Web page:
We all have our favorite cost-cutting measures, but at times this thriftiness can backfire. For example, buying an inferior product just because it’s cheaper often results in aggravation, not to mention additional costs for repairs or replacement. If you’re going to spend a lot of time and energy frustrated by a cheap purchase, and potentially have to replace it anyway, was it still worth its savings?
In some instances, it’s worth investing in either the name brand or more expensive option right from the start, especially if it’s an item you use every day.
We each have our own spending priorities, and that extends to our lists of things worth paying full price for now rather than paying for in other ways down the line. My list may not necessarily look like yours, but hopefully it inspires you to consider what items are most important to you, and which are more ripe for compromise.
Here are the six items I’ll always pay a little more to purchase.
For the first few years of my professional life, I used a decades-old IBM laptop zipper bag to carry my everyday essentials. It served the basic function of holding my lunch and reading material for the commute, but it had its shortcomings, too. For example, it didn’t have a shoulder strap.
A work bag, much like our clothing, conveys to colleagues and others our level of professionalism. As I grew into my late 20s and my bag required a replacement, I switched to a J. Crew messenger bag that is not only sleeker and more durable, but also more comfortable and helps me come across as someone worth taking seriously.
Many levels of comfort exist between the pillows provided by airplanes and the ones commonly found at the Four Seasons. It’s up to everyone to determine his own preference for softness versus firmness. However, consider the importance of a good night’s sleep. And that starts with your pillow.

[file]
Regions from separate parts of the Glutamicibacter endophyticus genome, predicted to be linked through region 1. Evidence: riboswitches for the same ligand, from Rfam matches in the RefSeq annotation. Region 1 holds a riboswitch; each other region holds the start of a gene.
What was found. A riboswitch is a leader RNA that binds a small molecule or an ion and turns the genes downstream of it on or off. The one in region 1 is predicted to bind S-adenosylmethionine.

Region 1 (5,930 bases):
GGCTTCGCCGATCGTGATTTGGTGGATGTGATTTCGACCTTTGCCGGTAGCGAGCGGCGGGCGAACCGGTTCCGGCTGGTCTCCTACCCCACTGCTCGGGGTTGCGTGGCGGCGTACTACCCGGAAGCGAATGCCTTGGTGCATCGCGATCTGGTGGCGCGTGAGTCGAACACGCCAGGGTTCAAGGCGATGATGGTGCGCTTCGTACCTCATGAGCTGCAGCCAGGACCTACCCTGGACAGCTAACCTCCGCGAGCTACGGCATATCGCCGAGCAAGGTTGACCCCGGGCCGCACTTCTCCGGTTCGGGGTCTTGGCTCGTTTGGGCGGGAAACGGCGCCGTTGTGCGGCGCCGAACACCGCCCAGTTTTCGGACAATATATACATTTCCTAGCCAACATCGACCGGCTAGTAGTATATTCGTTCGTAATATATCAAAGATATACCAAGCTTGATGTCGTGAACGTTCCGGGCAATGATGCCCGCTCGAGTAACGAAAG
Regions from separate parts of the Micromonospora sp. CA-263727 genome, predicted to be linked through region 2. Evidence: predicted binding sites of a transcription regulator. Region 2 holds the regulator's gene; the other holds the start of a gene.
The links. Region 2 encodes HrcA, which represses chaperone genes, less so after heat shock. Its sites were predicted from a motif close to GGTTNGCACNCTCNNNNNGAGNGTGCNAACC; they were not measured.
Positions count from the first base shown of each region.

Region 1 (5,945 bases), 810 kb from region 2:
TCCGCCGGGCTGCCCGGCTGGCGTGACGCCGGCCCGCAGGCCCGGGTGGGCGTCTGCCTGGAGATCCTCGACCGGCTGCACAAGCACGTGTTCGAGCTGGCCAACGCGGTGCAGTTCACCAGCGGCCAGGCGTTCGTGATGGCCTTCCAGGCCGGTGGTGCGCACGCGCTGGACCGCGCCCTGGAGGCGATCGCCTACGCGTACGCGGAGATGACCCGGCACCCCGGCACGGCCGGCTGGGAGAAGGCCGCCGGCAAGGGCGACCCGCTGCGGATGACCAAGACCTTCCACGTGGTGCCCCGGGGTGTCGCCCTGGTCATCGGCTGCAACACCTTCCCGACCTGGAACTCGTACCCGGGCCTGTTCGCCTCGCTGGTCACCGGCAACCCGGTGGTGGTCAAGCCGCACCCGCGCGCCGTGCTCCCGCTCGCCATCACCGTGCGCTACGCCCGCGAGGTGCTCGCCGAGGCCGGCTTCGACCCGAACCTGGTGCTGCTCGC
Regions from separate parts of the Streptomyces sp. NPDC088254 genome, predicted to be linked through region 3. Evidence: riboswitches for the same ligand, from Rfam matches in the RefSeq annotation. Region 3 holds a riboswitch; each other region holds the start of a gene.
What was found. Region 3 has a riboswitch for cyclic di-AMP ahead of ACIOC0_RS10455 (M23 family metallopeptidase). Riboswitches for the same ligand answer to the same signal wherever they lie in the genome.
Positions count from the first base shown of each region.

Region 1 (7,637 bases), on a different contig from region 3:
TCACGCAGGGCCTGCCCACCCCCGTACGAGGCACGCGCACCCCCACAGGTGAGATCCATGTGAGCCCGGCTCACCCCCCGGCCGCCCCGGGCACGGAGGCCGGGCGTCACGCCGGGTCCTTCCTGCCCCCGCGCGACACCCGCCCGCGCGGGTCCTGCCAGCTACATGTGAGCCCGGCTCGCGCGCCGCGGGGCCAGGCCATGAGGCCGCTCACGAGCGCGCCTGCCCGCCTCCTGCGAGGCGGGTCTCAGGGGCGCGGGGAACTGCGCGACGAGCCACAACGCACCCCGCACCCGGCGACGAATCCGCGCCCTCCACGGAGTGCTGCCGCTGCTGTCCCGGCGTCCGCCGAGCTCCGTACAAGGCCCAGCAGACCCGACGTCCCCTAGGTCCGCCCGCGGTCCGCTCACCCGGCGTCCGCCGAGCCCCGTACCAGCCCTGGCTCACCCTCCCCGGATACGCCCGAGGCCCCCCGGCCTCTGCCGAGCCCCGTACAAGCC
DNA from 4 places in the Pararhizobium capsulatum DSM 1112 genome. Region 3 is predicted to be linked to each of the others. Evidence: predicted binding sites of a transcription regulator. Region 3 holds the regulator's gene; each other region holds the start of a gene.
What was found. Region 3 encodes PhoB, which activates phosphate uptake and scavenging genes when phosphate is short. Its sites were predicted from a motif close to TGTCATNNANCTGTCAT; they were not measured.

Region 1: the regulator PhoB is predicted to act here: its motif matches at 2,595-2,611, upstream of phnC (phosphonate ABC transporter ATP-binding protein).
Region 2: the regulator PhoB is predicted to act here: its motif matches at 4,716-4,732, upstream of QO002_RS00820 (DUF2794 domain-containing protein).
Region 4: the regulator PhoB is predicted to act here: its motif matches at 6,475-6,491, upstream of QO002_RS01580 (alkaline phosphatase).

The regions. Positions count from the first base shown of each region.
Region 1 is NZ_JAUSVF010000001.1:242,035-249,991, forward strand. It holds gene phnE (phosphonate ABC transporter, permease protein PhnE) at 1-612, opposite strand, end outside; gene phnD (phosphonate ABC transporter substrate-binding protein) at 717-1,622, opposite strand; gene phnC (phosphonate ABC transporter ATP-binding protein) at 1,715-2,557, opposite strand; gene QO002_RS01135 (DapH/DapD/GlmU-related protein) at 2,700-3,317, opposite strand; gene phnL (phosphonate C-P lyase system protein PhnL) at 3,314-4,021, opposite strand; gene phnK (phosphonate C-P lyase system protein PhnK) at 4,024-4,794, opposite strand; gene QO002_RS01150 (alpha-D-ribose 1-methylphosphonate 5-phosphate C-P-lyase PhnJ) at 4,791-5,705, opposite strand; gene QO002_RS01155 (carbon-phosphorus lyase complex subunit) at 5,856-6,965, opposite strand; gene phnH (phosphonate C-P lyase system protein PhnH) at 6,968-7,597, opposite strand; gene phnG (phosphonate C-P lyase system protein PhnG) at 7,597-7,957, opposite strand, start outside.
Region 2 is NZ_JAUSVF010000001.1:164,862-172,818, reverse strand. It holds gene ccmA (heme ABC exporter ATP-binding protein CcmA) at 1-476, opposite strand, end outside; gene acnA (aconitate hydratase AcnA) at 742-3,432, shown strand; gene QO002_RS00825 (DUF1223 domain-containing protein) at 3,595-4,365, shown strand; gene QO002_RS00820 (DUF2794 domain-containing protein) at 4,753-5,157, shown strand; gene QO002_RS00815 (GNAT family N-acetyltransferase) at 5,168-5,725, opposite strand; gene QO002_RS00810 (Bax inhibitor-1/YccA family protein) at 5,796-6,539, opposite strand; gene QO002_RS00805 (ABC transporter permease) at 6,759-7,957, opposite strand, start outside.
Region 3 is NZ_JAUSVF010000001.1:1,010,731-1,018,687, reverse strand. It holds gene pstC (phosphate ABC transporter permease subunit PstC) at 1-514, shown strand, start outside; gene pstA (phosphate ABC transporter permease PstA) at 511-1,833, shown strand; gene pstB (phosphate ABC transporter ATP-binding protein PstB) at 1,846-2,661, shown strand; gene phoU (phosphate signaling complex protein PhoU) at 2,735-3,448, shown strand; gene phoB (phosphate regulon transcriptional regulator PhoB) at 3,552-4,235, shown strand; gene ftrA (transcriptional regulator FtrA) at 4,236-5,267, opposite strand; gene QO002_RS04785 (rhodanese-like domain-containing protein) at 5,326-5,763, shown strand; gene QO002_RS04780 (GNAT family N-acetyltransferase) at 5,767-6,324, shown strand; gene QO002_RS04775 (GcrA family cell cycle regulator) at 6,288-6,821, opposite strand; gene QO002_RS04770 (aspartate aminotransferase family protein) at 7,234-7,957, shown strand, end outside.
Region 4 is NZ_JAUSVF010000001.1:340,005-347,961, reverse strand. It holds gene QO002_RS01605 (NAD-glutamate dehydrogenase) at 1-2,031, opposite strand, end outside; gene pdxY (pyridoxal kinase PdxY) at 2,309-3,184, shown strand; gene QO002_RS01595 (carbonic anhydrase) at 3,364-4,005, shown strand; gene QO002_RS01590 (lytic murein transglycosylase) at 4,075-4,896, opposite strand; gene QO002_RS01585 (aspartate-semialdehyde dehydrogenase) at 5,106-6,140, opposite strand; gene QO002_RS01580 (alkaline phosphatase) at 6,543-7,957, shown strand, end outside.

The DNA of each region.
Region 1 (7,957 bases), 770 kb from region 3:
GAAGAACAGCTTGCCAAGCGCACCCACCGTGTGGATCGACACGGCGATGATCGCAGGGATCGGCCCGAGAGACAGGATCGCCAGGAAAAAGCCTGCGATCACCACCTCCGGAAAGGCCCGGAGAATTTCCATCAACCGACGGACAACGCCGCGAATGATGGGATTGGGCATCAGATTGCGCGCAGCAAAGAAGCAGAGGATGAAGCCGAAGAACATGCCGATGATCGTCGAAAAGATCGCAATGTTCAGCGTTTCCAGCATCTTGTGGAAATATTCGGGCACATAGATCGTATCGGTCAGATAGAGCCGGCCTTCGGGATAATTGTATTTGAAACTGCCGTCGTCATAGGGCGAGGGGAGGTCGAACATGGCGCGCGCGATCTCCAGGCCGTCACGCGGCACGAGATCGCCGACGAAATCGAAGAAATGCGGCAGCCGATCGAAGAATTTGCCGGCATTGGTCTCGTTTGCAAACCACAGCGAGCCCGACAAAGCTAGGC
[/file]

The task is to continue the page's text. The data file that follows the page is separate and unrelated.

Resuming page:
Think about someone tossing and turning all night, maneuvering his head and his pillow to find some degree of comfort. Doesn’t sound like a restful night, does it? Having the right pillow propels me into the right position to sleep comfortably. I can easily avoid regular morning grumpiness by spending a little bit more on the pillow of my dreams. Here’s a great guide to choosing a pillow that’s right for you.
This one might sound a little strange, but remember that your list may not look at all like mine.
I didn’t want to develop a bad habit of scratching my head in public due to dandruff, or fidgeting inside my shirt because my anti-perspirant wasn’t doing its job. Body language matters, and promoting ourselves with confidence starts with how we put ourselves together. To find the brands and formulas that worked best for me, I tested a variety of shampoos and deodorants until I found winners.
When I joined a weekly outdoor volleyball game on blacktop last year, I played in my New Balance sneakers. A few months later, they were no longer able to hold up, so I bought a pair of discounted athletic sneakers. When those, too, tore apart in a matter of months, I learned my lesson: buy shoes designed and built for the wear and tear of sports.
Even in my first week wearing my new Nike high-tops, I could already move around the court more nimbly than before. They were only $10 more than the discount pair, but that small extra cost has made all the difference.
Like many people, I do my own cleaning rather than paying someone else to do it.
However, it’s important to use the right supplies to make my efforts worthwhile. Name-brand cleaning supplies like Pledge, Windex and Tide have those reputations for a reason, while cheaper cleaning supplies, sometimes offer nothing more than soapy water.
Floors, countertops, carpets and clothes are better off if they’re cleaned with the right substances, geared toward making them as good as new. This is especially important for finishes on wooden furniture or flooring, and technical fabrics like Gore-Tex.
Have you ever tried to cut raw chicken with a bad knife? It takes a while. Slicing potatoes or a pumpkin with one can be challenging, or even dangerous.
I always buy knives that will make cooking more efficient and will last for years. Yes, that sometimes means spending $40 to $60 more than I may have wanted to, but it makes life so much easier (and often safer). I use these tools multiple times per day, so the value is apparent both immediately and in the long term.
Your Turn: What’s on your it’s-worth-paying-for list?
Danny Groner is a freelance journalist based in New York City. Continue the conversation on Twitter @DannyGroner.